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May 21, 2004 - Image 105

Resource type:
Text
Publication:
The Detroit Jewish News, 2004-05-21

Disclaimer: Computer generated plain text may have errors. Read more about this.

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We had to look twice to believe them!

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policeman. They also stop by a road-
side cafe where another cousin of
Joulani's was killed in a drive-by
shooting, presumably by an Israeli
motorist.
A diehard liberal who hosts a pop-
ular TV morning news show in
Israel, Gil-Har said he chose to focus
on Herness and Joulani because both
are moderates within their respective
societies.
"If I had put a settler and an
Islamic Jihad activist together in a
car, the film would have been quite
short," he said. "It would really be
about who would shoot first. This
would have made it a short rather
than a feature."
Herness was in charge of a special
patrol and operations unit in the
West Bank during filming and is
now a deputy police commander in
Ramallah. Joulani, a former assistant
to the late PLO official Faisal
Husseini, received permission from
the Fatah organization to appear in
the film.
Allowing his subjects full control
over the itinerary, Gil-Har traveled
behind them in a separate vehicle.
Although their exchange deterio-
rates into a shouting match at times,
he said he "couldn't have written it
better."
After participating in the film,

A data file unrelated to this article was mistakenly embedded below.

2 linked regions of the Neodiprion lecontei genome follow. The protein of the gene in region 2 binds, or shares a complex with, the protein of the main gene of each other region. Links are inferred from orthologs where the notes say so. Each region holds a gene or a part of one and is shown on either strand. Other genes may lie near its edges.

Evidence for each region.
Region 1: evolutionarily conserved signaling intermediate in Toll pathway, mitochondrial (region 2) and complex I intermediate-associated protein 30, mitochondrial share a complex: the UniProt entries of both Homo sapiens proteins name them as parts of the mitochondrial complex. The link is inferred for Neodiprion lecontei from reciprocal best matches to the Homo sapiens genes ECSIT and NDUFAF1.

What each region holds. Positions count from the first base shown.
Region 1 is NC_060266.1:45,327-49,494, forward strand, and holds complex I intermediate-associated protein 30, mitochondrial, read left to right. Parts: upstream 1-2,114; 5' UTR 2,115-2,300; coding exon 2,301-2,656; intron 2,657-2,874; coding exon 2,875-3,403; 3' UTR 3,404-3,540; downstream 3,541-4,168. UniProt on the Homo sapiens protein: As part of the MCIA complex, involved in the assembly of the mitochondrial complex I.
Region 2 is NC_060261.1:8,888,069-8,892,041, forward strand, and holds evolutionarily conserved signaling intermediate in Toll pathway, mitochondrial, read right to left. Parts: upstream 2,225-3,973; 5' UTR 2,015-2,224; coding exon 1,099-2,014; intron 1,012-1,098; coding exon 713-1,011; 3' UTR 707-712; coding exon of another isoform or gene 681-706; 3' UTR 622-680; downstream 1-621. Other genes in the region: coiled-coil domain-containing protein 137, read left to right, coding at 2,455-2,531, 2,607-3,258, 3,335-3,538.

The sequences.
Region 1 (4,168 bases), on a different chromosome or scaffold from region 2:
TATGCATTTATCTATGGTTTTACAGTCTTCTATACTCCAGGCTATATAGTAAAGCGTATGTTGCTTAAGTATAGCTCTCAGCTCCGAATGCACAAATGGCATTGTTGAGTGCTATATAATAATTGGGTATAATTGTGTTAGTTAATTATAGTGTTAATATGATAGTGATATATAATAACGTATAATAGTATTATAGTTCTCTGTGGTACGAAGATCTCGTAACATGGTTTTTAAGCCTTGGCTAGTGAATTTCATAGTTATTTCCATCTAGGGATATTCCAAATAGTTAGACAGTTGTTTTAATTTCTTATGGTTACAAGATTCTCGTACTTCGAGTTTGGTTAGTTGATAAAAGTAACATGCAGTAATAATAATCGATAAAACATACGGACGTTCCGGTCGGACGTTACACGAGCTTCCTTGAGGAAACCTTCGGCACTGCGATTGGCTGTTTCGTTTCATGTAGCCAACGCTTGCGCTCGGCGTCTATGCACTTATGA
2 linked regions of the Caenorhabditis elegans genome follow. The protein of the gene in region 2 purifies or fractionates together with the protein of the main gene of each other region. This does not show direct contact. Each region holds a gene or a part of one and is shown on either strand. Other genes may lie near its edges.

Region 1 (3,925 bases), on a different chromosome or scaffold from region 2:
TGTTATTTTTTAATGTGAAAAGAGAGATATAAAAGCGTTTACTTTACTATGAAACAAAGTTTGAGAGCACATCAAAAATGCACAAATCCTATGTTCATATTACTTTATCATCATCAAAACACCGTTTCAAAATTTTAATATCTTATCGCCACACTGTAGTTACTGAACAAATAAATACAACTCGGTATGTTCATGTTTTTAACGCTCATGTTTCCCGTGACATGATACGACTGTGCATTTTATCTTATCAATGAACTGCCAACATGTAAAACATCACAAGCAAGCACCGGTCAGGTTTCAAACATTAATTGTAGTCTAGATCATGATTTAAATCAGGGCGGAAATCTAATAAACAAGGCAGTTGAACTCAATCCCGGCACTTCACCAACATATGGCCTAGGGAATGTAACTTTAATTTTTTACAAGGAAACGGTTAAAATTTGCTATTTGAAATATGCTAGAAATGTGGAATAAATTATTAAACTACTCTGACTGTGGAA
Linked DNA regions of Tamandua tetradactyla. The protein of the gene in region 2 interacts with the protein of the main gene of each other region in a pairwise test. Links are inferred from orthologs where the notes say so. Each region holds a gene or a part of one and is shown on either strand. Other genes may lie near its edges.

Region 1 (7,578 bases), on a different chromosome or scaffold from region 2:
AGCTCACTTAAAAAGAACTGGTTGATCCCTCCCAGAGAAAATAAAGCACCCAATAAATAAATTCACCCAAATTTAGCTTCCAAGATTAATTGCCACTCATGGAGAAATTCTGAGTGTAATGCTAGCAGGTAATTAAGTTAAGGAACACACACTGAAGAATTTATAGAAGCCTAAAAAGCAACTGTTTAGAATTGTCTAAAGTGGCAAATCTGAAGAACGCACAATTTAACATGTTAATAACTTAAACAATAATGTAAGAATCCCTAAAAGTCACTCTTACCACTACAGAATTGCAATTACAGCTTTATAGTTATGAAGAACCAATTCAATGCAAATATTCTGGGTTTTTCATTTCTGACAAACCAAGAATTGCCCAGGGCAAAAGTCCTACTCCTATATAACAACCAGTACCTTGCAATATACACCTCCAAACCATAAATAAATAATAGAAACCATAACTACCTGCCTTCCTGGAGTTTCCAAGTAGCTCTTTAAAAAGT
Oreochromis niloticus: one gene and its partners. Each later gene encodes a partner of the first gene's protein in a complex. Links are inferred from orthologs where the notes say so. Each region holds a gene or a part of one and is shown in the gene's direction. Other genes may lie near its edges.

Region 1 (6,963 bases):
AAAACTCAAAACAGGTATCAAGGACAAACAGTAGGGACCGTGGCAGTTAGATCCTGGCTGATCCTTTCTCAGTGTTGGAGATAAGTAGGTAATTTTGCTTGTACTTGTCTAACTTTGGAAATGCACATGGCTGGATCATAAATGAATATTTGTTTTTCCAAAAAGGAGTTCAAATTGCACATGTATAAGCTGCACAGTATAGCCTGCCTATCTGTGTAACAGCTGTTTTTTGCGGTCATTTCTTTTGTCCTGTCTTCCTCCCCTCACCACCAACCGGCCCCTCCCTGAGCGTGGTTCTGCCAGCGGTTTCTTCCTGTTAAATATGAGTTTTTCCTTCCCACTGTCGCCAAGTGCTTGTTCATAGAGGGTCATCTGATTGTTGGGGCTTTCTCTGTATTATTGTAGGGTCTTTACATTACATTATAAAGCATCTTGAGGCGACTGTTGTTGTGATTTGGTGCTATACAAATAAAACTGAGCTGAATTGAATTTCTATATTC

Herness said he is still optimistic
about peace but realizes it will take
much longer to achieve than he had
thought.
For Gil-Har, the film gives him an
opportunity to bring the voice of the
"other" into Israeli living rooms.
"Is it important to me that the
Palestinians will broadcast this film,
so they will hear our voice? Not real-
ly," he said.
"I'm interested in the processes on
my side of the map. My main con-
cern is that the Israeli side will think
more, will know more, will try to
understand more."
Shlomo Schwartzberg, director of
programming for the Toronto festi-
val, noted that the film offers a good
demonstration of Israel's freedom of
political expression.
"There are no equivalents on the
Palestinian side of this type of film-
maker willing to challenge their own
status quo," he said.
Behind Enemy Lines is slated for
screening at the San Francisco Jewish
Film Festival in July and at festivals
in Montreal, Vancouver, New York
and across Europe in coming
months. 1111

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